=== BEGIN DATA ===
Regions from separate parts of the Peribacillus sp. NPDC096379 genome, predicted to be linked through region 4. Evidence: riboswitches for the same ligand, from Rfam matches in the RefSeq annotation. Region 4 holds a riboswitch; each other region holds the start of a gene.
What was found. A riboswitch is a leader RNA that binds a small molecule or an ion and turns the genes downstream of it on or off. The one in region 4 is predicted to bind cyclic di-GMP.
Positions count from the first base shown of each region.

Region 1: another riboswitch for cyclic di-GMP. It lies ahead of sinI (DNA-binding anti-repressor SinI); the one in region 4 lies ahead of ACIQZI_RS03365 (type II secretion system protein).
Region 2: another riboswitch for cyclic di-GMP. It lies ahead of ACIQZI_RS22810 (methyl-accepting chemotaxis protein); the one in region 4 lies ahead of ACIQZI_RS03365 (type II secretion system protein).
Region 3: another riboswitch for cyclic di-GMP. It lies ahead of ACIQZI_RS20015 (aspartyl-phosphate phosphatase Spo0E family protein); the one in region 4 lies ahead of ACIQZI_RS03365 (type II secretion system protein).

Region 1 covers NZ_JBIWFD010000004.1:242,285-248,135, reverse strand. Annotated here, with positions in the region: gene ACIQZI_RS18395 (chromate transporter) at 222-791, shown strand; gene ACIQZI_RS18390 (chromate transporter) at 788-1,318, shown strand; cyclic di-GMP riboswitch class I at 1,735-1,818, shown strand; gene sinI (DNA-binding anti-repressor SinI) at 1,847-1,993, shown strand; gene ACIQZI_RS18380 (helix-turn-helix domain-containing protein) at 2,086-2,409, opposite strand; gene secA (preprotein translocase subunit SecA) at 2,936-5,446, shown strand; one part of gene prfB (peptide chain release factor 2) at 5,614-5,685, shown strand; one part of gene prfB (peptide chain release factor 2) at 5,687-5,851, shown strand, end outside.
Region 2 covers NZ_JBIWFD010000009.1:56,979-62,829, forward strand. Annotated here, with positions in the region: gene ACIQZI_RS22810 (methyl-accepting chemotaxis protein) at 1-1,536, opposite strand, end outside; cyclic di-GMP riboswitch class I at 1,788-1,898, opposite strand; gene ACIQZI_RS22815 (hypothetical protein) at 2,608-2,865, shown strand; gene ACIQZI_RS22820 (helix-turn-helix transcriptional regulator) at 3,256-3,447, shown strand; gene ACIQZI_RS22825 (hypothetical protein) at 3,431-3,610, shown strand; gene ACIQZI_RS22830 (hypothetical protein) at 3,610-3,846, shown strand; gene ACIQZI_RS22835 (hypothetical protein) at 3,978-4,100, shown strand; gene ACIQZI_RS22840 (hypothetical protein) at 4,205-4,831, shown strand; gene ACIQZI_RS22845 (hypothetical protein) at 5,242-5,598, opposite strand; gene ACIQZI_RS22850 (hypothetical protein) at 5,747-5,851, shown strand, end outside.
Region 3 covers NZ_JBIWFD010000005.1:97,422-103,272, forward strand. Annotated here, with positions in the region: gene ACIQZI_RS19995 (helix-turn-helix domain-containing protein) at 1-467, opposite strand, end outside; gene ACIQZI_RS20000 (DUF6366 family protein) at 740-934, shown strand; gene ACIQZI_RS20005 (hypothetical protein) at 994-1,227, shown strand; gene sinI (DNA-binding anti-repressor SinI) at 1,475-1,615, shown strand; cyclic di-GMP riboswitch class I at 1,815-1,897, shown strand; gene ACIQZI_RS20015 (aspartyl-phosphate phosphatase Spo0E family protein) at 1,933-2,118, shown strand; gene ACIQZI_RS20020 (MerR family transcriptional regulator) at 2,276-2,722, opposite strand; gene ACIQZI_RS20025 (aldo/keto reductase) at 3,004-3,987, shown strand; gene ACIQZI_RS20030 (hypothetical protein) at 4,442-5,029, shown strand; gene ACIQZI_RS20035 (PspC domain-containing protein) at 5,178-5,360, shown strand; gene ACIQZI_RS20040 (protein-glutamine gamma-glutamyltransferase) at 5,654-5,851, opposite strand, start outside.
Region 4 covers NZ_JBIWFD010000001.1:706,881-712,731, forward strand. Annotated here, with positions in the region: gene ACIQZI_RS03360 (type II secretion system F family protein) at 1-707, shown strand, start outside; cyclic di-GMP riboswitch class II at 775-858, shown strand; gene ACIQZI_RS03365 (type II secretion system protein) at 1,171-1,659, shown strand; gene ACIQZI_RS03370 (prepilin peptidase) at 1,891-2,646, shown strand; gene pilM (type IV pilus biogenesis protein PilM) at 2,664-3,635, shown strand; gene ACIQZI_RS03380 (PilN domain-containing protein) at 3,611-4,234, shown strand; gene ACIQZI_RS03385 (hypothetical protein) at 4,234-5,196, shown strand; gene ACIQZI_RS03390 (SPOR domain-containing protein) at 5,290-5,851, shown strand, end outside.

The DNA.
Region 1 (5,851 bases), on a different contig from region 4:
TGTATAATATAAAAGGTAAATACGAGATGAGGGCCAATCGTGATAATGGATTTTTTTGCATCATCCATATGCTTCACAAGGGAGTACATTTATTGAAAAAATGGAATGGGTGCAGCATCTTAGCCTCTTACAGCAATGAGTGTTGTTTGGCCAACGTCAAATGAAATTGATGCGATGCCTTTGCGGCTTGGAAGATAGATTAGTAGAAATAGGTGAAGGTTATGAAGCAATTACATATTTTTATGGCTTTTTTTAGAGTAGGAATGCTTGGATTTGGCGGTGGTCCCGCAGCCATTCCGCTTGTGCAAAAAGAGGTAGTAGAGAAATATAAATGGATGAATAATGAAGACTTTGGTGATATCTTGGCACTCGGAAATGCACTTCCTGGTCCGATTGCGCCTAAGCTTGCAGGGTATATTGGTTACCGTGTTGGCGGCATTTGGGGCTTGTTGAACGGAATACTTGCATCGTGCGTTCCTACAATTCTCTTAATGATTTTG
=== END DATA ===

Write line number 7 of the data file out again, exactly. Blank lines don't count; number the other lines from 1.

Region 1 covers NZ_JBIWFD010000004.1:242,285-248,135, reverse strand. Annotated here, with positions in the region: gene ACIQZI_RS18395 (chromate transporter) at 222-791, shown strand; gene ACIQZI_RS18390 (chromate transporter) at 788-1,318, shown strand; cyclic di-GMP riboswitch class I at 1,735-1,818, shown strand; gene sinI (DNA-binding anti-repressor SinI) at 1,847-1,993, shown strand; gene ACIQZI_RS18380 (helix-turn-helix domain-containing protein) at 2,086-2,409, opposite strand; gene secA (preprotein translocase subunit SecA) at 2,936-5,446, shown strand; one part of gene prfB (peptide chain release factor 2) at 5,614-5,685, shown strand; one part of gene prfB (peptide chain release factor 2) at 5,687-5,851, shown strand, end outside.